This innovative and unique piece of performance art contains small mysterious that swallow up big mysteries. A seamless mix of illusion, aerial arts, contortion, mechanical marvels, music, dance, and mime that transports us to another hallucinatory world.

The Toad Knew is James Thierrée’s newest creation combining a plethora of performance arts. James has excellent lineage, honing his craft from an early age in his parent circus and his connection to Chaplin is clear to see with flawless slapstick sight-gags, but which for me hold the attention for slightly too long.

I simply cannot deny the incredible performance skills on show. The magnificent swirling gymnastics, the wonderfully intricate sleight of hand and impeccable team work, but many of the characters felt a little flat: The men wallow as stooges while the women, though dazzling in their performances, are often redundant.

The technical aspects of the production were stunning. A vivid, yet incredibly distressed Steampunk subterranean set, like the bottom of the Ship Canal, always gives the audience a quirky new object to discover. The Crystal-like machine hanging above the stage with wires that reach like tentacles, fascinates the captives below. It’s manipulated from on high ensuring it is seriously considered a seventh character.

The production is a huge credit to those both on stage and behind the curtains and they were rightly brought out for the audience to show their appreciation. An element that was not appreciated was a run time stated at 90 minutes (actually running at 110 minutes) without an interval.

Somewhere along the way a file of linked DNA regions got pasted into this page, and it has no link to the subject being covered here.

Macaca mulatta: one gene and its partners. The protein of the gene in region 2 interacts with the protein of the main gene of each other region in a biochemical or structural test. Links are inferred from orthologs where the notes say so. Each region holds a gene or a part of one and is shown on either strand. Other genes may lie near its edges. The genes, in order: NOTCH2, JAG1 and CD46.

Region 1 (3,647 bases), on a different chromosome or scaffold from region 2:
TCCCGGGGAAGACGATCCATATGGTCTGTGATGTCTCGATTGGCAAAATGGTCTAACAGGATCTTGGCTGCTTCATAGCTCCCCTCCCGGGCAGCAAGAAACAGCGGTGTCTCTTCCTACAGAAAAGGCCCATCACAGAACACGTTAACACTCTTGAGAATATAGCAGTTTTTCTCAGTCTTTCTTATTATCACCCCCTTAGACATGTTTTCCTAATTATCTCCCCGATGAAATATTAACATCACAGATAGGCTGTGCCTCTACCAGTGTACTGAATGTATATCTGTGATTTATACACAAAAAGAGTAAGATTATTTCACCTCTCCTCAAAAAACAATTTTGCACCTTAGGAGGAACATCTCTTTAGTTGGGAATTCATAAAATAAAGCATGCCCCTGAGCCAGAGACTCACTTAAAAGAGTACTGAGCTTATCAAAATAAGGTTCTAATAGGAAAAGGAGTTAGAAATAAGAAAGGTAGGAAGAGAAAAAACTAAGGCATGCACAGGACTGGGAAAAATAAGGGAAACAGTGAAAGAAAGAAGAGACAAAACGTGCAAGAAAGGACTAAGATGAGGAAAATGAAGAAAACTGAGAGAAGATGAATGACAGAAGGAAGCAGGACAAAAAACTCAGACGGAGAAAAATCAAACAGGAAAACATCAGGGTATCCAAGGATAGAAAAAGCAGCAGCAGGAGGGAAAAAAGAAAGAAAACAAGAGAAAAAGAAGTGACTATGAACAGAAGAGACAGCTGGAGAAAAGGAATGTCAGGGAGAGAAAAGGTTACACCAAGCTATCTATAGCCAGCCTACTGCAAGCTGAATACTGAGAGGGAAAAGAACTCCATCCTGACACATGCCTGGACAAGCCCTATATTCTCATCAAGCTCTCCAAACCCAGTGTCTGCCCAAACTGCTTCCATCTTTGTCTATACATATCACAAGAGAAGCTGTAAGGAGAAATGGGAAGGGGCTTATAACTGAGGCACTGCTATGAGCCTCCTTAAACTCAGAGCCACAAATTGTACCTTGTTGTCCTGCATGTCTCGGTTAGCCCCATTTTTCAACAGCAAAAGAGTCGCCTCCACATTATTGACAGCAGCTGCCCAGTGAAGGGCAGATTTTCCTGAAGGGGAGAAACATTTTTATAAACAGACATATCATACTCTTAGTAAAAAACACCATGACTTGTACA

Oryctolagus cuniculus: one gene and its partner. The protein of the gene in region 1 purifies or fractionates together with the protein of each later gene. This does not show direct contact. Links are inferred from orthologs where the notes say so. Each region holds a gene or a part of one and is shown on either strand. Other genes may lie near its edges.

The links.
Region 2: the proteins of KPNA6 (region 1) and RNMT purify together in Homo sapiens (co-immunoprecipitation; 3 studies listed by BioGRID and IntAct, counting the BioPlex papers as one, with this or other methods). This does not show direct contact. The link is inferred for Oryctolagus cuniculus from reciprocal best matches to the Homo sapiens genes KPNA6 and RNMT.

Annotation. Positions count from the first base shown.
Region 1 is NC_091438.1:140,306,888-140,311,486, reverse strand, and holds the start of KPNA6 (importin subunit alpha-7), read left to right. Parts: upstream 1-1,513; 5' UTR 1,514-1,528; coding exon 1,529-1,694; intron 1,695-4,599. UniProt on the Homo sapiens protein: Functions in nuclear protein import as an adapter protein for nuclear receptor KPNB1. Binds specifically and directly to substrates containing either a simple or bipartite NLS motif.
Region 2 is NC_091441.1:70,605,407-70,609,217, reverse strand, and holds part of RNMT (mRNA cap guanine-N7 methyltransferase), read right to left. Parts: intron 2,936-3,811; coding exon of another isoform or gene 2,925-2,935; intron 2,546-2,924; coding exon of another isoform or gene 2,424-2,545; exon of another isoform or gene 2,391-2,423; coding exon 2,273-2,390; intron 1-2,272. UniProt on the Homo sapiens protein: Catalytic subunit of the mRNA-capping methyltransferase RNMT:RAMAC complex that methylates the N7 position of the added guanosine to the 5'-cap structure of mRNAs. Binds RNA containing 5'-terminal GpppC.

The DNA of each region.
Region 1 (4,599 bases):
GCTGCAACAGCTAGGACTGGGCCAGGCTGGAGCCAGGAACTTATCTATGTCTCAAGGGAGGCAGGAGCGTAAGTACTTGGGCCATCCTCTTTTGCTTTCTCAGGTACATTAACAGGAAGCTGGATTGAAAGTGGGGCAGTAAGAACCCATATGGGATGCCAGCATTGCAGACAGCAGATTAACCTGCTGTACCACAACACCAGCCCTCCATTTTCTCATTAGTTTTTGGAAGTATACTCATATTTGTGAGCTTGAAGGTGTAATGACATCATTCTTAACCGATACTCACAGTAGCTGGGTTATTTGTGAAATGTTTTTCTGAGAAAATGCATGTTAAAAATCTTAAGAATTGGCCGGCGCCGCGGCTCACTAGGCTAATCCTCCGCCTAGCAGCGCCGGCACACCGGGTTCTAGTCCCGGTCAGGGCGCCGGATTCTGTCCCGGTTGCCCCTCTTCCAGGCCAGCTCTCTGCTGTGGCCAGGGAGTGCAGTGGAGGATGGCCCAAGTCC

Any contemporary art is set to divide opinion and The Toad Knew is no exception. For me I was torn between the side of me that wanted to find reason, and the other that wanted to slip into the world of the Toad. Whilst some of the action was incredibly slow, other monuments were frantic to the point of excess and the show failed to ever really settle or focus at any point. Pantomime rather than contemporary circus.

This surreal and dystopian universe defied reason, transporting us wherever we wanted to go. Some in the audience knew they wanted to be at home and left partway through. However, the mysticism and whimsy opened our imagination to the obscurity of ourselves, perhaps each person finding their own narrative in a story seemingly without one.

Thierrée states:

“I do not make theatre to explain what shakes our inner workings, but rather to roam around us. So, roam if you want to. Let’s live together, here, for a few moments, and perhaps foolish things can become meaningful, on the horizon at the tips of our noses.”

The Toad Knew. The Toad was Right.


I don’t know.

Reviewer: Dave Collins

Reviewed: 10th May 2017

North West End Rating: ★★★